Malware Attacks and Disinformation Campaigns Target Ukraine

Latest Targets: Ukraine's Largest Radio Broadcaster, Government Software Provider
Malware Attacks and Disinformation Campaigns Target Ukraine

Hacked radio stations made to broadcast disinformation and unique malware targeted at a tech company whose software is used by state agencies are just the latest examples of the barrage of malware facing Ukrainian network defenders.

See Also: Live Webinar | How To Meet Your Zero Trust Goals Through Advanced Endpoint Strategies

It's not quite cyberwar, but as the Russian incursion into Ukraine grinds onward, so does the a barrage of malware attacks targeting organizations in Ukraine.

The second quarter of this year saw a "significant ramp up" of malware intended to steal and destroy data, says the State Service of Special Communications and Information Protection of Ukraine. It estimates malware incidents are up by 38%, compared to first three months of the year.

The White House this afternoon announced a new $270 million tranche of security assistance to Ukraine that includes four more High Mobility Artillery Rocket Systems, a weapon described as a potential game changer. Security experts warn that even with cyber operations in Ukraine falling short of all out war, Russian escalation remains a risk (see: Major Takeaways: Cyber Operations During Russia-Ukraine War).

Cyberattack on Ukrainian Radio Stations

One recent incident for the books was a cyberattack against TAVR Media, which owns a string of stations ranging from pop to dance and classical. It has a station dedicated to "Music of Ukrainian victory." TAVR Media identifies itself as the "largest radio group in Ukraine."

During the incident, attackers compromised TAVR Media servers to broadcast a fake message about Ukrainian President Volodymyr Zelenskyy's health, claiming he was in intensive care. A YouTube user who posted an apparent video of the incident described the message as "robotic."

Zelenskyy on Thursday took to Instagram to refute the matter, broadcasting in a green khaki t-shirt. "So, here I am in my office, and I have never felt as good as now," he said, according to a translation by Reuters. He fingered Russia as responsible for the attack.

In June, a similar incident took place when the Football World Cup 2022 qualifier game between Wales and Ukraine was interrupted in Ukraine by a cyberattack that targeted OLL.TV, a Ukrainian online broadcaster. The traffic was rerouted to a Russian propaganda-based channel to spread disinformation (see: Russian Cyberattack Hits Wales-Ukraine Football Broadcast).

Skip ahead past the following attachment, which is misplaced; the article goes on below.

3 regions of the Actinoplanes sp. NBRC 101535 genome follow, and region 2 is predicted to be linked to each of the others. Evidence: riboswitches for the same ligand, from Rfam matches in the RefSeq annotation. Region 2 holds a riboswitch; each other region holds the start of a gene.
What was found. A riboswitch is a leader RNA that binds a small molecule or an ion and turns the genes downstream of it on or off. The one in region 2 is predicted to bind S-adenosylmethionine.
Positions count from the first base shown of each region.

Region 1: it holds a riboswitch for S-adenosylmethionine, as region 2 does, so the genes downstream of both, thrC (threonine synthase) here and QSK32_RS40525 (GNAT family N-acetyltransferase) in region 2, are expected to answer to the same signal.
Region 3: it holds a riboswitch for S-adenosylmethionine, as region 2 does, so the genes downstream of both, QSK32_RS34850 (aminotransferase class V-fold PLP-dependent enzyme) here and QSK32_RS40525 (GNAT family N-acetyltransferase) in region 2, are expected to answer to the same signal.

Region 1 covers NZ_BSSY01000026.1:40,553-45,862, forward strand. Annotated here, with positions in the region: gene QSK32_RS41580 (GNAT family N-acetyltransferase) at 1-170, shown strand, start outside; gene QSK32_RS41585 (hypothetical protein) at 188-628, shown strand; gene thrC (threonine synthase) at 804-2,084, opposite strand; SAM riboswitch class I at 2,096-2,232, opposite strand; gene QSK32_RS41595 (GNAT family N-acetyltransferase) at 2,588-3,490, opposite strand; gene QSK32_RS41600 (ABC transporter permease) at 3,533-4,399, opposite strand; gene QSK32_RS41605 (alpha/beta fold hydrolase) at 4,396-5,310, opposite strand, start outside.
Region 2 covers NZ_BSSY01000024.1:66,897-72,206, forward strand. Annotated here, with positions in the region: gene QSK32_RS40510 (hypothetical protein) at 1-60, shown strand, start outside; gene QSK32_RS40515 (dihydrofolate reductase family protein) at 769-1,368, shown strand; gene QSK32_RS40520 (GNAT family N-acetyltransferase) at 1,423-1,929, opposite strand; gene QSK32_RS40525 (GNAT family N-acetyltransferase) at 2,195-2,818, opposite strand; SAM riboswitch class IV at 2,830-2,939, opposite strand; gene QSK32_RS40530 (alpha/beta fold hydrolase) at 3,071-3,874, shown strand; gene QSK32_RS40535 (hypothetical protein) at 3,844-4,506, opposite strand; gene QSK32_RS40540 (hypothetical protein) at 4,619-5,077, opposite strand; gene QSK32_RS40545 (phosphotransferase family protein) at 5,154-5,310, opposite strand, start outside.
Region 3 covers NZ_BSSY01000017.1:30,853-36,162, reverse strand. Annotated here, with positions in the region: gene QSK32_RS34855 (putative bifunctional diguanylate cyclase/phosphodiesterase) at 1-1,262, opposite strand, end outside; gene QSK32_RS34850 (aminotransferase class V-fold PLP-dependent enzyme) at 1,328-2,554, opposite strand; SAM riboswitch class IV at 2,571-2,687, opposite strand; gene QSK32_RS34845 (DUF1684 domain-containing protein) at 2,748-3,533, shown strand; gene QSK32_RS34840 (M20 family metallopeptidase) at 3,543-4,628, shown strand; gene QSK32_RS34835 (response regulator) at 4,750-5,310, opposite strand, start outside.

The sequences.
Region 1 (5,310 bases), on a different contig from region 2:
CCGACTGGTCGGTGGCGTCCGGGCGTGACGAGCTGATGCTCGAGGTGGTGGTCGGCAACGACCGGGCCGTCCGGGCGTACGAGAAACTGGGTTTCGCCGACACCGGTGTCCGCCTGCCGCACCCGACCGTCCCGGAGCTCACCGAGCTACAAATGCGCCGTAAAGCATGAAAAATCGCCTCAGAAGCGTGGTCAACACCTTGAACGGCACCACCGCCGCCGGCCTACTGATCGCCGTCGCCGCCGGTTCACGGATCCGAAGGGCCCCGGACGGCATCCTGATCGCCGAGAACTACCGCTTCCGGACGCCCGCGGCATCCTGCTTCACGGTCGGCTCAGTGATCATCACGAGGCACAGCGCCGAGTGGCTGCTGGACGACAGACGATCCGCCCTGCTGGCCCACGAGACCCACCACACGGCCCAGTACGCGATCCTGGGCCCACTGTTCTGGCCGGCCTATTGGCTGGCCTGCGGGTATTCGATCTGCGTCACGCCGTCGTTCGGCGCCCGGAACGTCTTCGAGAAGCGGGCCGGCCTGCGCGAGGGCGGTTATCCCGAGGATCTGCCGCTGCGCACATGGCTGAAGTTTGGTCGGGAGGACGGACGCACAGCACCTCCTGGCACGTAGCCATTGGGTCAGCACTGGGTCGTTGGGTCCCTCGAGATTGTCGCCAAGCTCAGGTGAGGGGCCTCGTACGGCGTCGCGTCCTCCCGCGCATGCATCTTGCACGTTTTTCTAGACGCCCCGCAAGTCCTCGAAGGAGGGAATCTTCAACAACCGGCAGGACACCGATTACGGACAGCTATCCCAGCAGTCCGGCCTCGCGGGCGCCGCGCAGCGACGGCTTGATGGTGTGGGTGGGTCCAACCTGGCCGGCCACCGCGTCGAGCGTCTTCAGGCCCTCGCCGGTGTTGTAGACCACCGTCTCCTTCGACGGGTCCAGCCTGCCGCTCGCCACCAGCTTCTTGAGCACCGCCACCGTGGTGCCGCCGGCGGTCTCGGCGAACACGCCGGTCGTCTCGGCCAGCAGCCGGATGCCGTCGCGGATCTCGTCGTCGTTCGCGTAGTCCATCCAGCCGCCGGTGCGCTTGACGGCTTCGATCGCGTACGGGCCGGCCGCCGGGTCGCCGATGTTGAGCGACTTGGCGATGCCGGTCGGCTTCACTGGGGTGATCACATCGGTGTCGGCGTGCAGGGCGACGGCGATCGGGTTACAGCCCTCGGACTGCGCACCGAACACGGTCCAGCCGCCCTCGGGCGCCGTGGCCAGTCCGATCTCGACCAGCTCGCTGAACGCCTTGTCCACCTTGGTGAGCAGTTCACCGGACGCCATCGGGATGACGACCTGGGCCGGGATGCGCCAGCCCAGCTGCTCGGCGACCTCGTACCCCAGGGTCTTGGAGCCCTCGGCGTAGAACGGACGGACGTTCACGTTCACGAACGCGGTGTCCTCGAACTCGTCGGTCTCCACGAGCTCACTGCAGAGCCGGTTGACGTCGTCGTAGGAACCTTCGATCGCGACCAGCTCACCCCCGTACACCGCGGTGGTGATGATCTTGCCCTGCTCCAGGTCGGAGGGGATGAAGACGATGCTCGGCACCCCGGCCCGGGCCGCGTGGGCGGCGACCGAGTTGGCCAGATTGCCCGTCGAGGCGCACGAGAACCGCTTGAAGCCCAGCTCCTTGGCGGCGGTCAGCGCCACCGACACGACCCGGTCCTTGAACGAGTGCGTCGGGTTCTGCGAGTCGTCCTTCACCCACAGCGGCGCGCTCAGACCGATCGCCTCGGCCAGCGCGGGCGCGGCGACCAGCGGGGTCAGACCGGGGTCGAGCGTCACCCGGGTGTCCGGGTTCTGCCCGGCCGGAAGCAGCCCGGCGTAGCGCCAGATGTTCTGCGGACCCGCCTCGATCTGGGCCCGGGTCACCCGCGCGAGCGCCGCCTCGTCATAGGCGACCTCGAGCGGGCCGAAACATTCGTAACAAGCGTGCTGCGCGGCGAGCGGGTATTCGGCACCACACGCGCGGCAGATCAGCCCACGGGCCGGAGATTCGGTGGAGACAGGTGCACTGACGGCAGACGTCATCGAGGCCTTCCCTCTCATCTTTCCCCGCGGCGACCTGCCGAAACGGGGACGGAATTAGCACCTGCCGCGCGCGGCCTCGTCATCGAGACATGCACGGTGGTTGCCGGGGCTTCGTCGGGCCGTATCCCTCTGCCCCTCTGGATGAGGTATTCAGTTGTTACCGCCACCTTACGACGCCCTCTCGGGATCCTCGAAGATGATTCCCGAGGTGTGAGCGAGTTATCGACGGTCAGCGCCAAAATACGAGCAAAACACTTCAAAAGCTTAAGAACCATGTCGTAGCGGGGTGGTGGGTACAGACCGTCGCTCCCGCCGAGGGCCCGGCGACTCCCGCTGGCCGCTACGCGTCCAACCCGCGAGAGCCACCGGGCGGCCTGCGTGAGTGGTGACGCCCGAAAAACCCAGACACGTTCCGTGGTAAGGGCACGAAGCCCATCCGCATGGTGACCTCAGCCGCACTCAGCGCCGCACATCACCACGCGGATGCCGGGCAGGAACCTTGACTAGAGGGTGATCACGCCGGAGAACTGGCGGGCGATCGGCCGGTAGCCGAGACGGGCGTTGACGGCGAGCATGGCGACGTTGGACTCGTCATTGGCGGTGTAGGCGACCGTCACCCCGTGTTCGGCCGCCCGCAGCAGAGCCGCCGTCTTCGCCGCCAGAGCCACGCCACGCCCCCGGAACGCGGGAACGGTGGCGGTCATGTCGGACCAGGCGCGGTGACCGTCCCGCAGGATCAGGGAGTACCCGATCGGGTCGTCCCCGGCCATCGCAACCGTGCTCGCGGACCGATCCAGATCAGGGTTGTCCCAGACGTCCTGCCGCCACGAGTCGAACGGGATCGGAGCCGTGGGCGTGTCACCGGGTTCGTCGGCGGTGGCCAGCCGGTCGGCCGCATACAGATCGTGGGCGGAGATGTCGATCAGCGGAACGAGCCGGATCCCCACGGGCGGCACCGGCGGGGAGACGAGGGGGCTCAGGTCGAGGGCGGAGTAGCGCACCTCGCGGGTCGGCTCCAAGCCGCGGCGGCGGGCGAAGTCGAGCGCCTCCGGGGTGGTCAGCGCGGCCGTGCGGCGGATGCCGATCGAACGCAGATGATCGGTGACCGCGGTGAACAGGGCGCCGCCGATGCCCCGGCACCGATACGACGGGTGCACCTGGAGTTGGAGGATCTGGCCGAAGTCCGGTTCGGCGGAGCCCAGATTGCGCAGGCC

Attack on Software Development Company

Security researchers at Cisco Talos say they identified a "fairly uncommon piece of malware" targeting an unidentified large software development company in Ukraine among whose customers number government agencies.

The malware appears to be a modified version of the open source backdoor called "GoMet."

The researchers attribute "with moderate to high confidence" the attack to Russian state-sponsored actors or someone acting in the Kremlin's interests.

Given the company's cliental, Talos said it's possible hackers attempted to initiate a supply chain-style attack.

The history of the GoMet backdoor a "rather curious," Talos says, because there are only a handful of documented cases of its use. The persistence malware is written in Go programming language and contains all necessary functions required to remotely control an agent that can be deployed on a variety of operating systems or processor architectures.

A significant modification to this version of GoMet is that it aggressively checks for connections to its command and control server, executing a check once every two seconds. If it determines that the command and control server is unreachable, it'll try again in a random interval of between five and ten minutes. The changes make the malware more noisy than the original, notes Talos.

It also hit itself by replacing an existing an auto-start command from legitimate software with itself, rather than creating a new autorun configuration.


About the Author

Mihir Bagwe

Mihir Bagwe

Senior Correspondent, Global News Desk

Bagwe previously worked at CISO magazine, reporting the latest cybersecurity news and trends and interviewing cybersecurity subject matter experts.




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